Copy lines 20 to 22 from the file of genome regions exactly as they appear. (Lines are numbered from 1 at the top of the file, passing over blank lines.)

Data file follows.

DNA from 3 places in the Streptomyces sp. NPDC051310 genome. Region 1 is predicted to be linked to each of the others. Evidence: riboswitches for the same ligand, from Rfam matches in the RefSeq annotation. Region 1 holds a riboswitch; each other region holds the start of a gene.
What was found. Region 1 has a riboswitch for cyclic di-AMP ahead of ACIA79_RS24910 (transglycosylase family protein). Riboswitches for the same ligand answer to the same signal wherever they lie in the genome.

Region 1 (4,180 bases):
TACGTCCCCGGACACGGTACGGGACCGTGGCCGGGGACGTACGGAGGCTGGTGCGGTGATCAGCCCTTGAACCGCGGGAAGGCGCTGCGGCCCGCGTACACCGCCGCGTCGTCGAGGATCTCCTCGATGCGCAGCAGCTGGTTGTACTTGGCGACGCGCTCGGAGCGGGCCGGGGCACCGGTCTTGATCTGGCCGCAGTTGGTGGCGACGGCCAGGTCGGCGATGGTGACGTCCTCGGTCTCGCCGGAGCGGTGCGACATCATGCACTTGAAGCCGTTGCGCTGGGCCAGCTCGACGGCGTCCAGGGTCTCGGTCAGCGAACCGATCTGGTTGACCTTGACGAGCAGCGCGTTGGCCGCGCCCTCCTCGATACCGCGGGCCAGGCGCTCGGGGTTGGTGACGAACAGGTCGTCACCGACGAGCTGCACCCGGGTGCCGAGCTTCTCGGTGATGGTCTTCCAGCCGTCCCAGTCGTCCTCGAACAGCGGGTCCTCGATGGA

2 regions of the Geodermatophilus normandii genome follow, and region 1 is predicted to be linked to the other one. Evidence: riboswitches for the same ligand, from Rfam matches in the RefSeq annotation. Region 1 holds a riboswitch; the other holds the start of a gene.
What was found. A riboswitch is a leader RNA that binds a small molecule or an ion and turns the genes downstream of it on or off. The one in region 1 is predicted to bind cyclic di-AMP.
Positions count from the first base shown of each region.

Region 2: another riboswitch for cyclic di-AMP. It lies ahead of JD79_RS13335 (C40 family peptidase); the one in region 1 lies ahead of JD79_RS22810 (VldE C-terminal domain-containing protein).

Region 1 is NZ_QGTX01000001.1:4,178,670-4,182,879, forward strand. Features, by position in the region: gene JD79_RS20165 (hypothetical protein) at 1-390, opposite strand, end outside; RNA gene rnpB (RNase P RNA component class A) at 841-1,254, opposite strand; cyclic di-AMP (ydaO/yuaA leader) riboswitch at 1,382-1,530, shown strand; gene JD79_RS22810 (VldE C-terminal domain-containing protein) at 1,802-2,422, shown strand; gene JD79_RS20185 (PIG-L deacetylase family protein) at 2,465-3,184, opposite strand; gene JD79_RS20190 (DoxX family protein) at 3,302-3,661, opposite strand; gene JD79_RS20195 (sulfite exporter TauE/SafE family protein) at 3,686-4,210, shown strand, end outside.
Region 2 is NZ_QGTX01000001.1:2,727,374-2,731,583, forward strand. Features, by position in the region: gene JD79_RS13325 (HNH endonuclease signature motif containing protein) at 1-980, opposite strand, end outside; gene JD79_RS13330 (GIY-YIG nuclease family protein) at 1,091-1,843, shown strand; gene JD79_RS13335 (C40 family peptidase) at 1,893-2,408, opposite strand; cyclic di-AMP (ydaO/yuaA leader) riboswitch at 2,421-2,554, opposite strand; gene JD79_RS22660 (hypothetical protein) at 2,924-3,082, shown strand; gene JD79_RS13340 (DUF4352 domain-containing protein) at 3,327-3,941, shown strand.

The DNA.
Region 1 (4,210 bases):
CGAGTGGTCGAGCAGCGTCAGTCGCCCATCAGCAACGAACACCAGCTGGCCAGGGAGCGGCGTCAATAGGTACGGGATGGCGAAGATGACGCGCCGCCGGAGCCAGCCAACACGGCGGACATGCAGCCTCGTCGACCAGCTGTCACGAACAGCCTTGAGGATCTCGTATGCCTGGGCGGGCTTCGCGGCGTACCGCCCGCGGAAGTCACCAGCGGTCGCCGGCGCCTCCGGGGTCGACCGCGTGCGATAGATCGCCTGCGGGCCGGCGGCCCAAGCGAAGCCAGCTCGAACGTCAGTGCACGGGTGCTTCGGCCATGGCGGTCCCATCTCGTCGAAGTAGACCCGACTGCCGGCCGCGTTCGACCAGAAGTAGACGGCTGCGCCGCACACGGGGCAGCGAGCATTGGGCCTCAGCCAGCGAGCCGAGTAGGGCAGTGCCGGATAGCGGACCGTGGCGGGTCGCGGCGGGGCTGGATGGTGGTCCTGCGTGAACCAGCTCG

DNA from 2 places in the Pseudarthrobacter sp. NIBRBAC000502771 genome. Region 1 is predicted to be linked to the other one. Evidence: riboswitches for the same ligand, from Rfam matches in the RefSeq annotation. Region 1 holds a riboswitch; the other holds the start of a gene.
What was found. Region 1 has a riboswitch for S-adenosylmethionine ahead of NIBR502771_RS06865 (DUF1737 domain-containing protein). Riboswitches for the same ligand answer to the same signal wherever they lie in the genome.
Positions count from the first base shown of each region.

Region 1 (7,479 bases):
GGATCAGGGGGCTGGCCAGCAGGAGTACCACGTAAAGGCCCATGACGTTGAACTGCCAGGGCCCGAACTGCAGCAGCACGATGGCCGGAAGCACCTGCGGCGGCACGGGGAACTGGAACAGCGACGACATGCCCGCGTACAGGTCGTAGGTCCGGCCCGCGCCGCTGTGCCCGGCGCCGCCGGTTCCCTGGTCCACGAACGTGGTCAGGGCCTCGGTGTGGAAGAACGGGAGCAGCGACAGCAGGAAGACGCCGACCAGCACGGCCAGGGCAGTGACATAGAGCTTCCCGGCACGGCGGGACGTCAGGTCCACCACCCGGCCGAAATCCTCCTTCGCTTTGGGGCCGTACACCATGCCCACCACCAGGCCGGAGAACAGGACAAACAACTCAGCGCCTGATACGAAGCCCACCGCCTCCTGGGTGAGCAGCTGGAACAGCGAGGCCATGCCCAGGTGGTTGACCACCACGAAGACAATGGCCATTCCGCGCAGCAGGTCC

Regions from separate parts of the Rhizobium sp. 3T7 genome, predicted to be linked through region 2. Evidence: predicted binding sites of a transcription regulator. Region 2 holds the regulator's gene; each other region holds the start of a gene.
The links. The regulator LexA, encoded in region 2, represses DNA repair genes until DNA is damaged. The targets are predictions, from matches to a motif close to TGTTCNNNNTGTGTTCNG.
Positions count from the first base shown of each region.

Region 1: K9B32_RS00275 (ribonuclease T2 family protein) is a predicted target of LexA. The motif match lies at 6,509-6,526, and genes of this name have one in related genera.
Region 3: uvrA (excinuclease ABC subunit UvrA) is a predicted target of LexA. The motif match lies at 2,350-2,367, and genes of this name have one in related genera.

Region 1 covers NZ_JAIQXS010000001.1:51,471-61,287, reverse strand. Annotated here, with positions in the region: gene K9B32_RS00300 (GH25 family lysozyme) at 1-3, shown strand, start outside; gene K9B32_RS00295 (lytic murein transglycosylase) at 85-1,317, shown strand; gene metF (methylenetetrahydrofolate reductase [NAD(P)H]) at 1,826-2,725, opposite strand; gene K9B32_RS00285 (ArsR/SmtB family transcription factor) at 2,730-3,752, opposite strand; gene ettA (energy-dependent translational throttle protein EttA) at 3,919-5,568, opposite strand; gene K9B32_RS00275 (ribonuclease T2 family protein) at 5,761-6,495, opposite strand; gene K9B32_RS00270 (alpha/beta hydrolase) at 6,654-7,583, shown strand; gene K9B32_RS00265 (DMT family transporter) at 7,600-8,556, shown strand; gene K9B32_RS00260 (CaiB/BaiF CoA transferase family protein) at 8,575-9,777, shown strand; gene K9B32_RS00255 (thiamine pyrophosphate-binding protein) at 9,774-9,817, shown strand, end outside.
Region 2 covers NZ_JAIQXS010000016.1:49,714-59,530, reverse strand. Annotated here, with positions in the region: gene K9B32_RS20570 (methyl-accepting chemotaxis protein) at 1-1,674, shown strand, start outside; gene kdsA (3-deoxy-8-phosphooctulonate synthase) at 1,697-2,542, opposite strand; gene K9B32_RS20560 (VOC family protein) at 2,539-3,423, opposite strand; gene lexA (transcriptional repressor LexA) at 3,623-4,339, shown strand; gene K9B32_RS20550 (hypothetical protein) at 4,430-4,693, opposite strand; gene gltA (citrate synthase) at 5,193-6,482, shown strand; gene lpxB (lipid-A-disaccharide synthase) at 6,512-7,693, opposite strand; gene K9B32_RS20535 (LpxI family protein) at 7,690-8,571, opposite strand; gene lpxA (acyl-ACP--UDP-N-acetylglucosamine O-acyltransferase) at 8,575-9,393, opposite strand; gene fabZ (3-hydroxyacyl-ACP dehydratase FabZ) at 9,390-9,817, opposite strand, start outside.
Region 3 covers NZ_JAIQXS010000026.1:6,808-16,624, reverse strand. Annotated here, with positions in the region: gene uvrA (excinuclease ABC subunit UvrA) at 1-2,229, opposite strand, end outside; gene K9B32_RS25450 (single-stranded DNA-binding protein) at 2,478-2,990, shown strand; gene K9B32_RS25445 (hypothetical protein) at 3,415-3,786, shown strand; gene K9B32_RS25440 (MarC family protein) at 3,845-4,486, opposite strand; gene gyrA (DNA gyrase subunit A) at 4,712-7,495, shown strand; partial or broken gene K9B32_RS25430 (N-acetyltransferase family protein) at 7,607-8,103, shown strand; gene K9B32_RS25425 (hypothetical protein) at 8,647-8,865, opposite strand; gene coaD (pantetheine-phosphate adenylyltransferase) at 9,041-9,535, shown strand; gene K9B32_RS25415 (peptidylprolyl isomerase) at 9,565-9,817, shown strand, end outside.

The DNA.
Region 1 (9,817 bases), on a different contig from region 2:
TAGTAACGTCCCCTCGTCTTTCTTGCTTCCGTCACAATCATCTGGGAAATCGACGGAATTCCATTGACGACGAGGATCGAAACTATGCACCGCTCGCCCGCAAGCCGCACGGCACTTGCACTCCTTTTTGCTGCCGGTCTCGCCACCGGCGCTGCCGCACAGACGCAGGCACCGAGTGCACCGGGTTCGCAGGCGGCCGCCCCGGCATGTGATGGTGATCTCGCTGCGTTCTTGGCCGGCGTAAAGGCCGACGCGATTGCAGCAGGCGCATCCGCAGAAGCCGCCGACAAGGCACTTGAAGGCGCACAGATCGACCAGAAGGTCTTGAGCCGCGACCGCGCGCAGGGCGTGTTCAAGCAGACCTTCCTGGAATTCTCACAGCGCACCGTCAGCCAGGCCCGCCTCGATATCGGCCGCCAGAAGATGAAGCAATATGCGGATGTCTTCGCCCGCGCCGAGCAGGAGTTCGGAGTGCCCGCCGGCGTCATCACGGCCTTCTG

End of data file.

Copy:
The links. The regulator LexA, encoded in region 2, represses DNA repair genes until DNA is damaged. The targets are predictions, from matches to a motif close to TGTTCNNNNTGTGTTCNG.
Positions count from the first base shown of each region.

Region 1: K9B32_RS00275 (ribonuclease T2 family protein) is a predicted target of LexA. The motif match lies at 6,509-6,526, and genes of this name have one in related genera.